Drinking is common in modern society. Rarely does a person go to a group function without alcohol being served. Office parties, informal dinners, concerts and sporting events, even weddings – most social occasions involve beer, wine or mixed drinks being served. There is no wonder there is so much alcoholism in our country.
According to the National Institute on Alcohol Abuse and Alcoholism (NIAAA) and the National Survey on Drug Use and Health (NSDUH):
- In 2014, 87.6 percent of people ages 18 or older reported that they drank alcohol at some point in their lifetime; 71.0 percent reported that they drank in the past year; 56.9 percent reported that they drank in the past month.
- In 2014, 24.7 percent of people ages 18 or older reported that they engaged in binge drinking in the past month; 6.7 percent reported that they engaged in heavy drinking in the past month.
- Nearly 88,000 people (approximately 62,000 men and 26,000 women) die from alcohol-related causes annually, making it the fourth leading preventable cause of death in the United States.
- In 2014, alcohol-impaired driving fatalities accounted for 9,967 deaths (31 percent of overall driving fatalities).
What is Alcoholism?
Because individuals’ bodies and minds handle alcohol differently, alcoholism is not an assigned number or even a blood alcohol content reading. Making a clean call as to whether someone has an alcohol problem can be tricky.
‘Disease,’ ‘misuse,’ ‘impaired control over drinking,’ ‘malady,’ ‘mental obsession,’ and many other creative phrases are used to describe alcoholism. But the ICD-10 (International Classification of Diseases, 10th revision) – the handbook for medical billing – defines alcoholism as follows:
“A cluster of behavioural, cognitive, and physiological phenomena that develop after repeated alcohol use and that typically include a strong desire to consume, difficulties in controlling its use, persisting in its use despite harmful consequences, a higher priority given to alcohol use than to other activities and obligations, increased tolerance, and sometimes a physical withdrawal state.”
Using that addiction-based understanding of alcoholism, nearly 14 million Americans are considered to abuse alcohol or be alcoholic.
How Harmful are the Effects of Alcoholism?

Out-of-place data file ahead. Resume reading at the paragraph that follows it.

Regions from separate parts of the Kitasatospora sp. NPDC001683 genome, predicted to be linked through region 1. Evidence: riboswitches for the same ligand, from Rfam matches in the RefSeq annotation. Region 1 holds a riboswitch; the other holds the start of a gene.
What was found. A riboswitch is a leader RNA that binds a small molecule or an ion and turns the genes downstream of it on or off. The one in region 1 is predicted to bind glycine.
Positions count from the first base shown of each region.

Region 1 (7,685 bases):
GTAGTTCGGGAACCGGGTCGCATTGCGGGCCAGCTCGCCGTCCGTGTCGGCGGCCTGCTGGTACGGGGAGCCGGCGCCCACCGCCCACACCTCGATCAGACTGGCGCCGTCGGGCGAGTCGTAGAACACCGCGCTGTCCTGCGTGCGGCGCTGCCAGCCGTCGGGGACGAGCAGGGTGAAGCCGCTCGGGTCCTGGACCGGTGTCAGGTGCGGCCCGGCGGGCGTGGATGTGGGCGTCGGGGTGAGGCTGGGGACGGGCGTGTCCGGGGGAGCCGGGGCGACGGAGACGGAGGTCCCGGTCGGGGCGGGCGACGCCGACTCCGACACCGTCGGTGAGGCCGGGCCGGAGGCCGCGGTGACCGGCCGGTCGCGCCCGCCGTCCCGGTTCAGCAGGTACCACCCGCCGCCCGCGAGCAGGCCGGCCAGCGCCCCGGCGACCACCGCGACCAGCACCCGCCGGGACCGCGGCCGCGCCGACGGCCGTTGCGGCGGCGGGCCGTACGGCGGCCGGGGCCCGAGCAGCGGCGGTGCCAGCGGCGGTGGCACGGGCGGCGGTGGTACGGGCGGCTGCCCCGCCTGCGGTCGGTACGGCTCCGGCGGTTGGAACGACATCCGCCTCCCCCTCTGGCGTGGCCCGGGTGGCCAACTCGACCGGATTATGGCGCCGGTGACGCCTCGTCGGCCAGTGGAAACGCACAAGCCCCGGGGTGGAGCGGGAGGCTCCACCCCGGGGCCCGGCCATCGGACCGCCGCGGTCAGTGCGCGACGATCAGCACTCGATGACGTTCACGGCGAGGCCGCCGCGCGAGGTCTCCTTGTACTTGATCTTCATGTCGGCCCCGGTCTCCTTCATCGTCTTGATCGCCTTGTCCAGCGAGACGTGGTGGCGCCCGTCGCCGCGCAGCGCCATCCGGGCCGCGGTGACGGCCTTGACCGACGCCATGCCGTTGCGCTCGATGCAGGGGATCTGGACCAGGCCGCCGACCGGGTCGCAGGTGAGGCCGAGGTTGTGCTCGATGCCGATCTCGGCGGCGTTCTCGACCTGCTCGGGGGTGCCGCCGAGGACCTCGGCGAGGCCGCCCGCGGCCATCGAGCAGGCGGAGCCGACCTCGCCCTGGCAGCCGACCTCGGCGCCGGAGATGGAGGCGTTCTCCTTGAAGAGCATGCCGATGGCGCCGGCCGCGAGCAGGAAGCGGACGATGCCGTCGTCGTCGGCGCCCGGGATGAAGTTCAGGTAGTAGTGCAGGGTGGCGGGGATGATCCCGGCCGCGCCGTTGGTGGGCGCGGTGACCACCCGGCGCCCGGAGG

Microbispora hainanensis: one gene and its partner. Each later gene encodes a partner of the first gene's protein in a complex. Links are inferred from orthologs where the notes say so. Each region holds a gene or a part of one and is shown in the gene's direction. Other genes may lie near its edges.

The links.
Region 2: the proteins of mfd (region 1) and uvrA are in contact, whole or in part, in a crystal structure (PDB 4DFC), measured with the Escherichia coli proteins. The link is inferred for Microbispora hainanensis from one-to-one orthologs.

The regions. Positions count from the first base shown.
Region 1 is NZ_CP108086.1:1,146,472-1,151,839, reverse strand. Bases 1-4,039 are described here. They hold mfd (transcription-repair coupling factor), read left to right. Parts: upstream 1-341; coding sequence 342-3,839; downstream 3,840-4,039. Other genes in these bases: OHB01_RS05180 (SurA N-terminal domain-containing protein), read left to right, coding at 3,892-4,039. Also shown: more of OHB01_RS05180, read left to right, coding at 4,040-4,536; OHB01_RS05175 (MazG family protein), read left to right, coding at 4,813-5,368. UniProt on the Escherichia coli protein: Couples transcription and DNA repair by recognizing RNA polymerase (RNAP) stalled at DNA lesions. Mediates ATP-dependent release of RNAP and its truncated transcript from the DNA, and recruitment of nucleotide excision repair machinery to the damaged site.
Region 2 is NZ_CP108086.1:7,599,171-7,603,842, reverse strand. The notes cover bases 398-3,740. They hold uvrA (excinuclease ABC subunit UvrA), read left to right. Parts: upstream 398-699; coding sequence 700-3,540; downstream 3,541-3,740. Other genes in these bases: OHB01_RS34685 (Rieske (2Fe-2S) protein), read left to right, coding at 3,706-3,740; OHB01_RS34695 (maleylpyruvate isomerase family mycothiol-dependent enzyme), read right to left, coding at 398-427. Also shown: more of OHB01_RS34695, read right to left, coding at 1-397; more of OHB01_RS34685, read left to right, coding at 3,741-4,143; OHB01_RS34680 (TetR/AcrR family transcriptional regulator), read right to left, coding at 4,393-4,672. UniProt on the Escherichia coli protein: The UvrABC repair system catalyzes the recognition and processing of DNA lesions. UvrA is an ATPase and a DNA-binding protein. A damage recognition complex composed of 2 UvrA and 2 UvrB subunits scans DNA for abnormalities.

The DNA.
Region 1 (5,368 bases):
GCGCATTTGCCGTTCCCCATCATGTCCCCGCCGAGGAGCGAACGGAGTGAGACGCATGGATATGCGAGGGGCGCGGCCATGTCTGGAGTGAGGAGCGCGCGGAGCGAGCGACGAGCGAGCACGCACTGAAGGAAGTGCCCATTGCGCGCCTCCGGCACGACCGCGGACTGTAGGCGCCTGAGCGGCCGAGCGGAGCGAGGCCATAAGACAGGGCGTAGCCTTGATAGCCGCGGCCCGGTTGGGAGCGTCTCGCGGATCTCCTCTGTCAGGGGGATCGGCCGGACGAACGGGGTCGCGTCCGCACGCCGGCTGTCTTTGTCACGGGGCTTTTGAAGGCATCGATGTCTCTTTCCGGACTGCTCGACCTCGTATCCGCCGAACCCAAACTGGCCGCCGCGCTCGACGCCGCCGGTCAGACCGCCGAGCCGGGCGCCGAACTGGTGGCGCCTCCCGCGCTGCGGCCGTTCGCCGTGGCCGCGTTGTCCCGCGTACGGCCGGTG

Alcoholism is a habit of far reaching consequences. Consider that about half of all convicted murderers admit they were drinking at the time of their offense. Think about the fact that every 48 minutes, someone is killed by an alcohol-impaired driver (about 30 per day). From that point of view, certainly alcoholism can be deadly!
But what about how alcohol affects the alcoholic himself? Sure it’s a bad habit, but can it kill a person?
Yes indeed. It sure can.
There are commonly-known links between alcohol use and major health issues such as liver disease and high blood pressure. And there are easily-observed results of drinking like impaired brain and physical function, that stem from alcohol’s interference with the communication pathways in our brains. But here are a few less-known facts:
- Up to 80% of alcoholics also suffer from Thiamine deficiency, which leaves their brain vulnerable to brain disorders such as hepatic encephalopathy and Korsakoff’s psychosis.
- Even a single incident of drinking can lower your immune system function for up to 24 hours afterward, leaving you susceptible to disease.
- Alcohol plays a part in 4% of the deaths worldwide each year – that’s 2.5 million.
- Alcohol consumption results in an estimated 18,200 to 21,300 cancer deaths per year in the United States alone.
Combine all this with increased risk of pancreatitis, cardiomyopathy and a host of other health complications – physical, mental and emotional – and the answer becomes appallingly clear. Yes, alcoholism can be deadly.
What Can be Done to Combat Alcoholism?
Quite a bit, actually. As with any addiction, the cure lies primarily within the alcoholic. Once a person recognizes that they have an issue that has grown beyond their control, reaching for and accepting help becomes easier. As does finding the motivation to build a different life for himself.
Inpatient facilities are the number one method of breaking alcoholism. They work in several ways:
- removing a patient’s access to alcohol
- guiding a patient through any withdrawal difficulties they may have
- creating an atmosphere that allows the patient to focus 100% on healing
- diagnosing any medical issues that may be exacerbating a patient’s addiction
- re-training a patient into new, cleaner habits and better behavioral patterns
Going to an inpatient treatment facility is one of the best things an alcoholic can do for himself and his family. A person who completes a 30 day or longer inpatient treatment regime doubles their chance of long-term success. Forget what your spouse or your parents or a Judge or anyone else may tell you is a good idea – multi-faceted treatment that doubles your chance of success is just plain smart.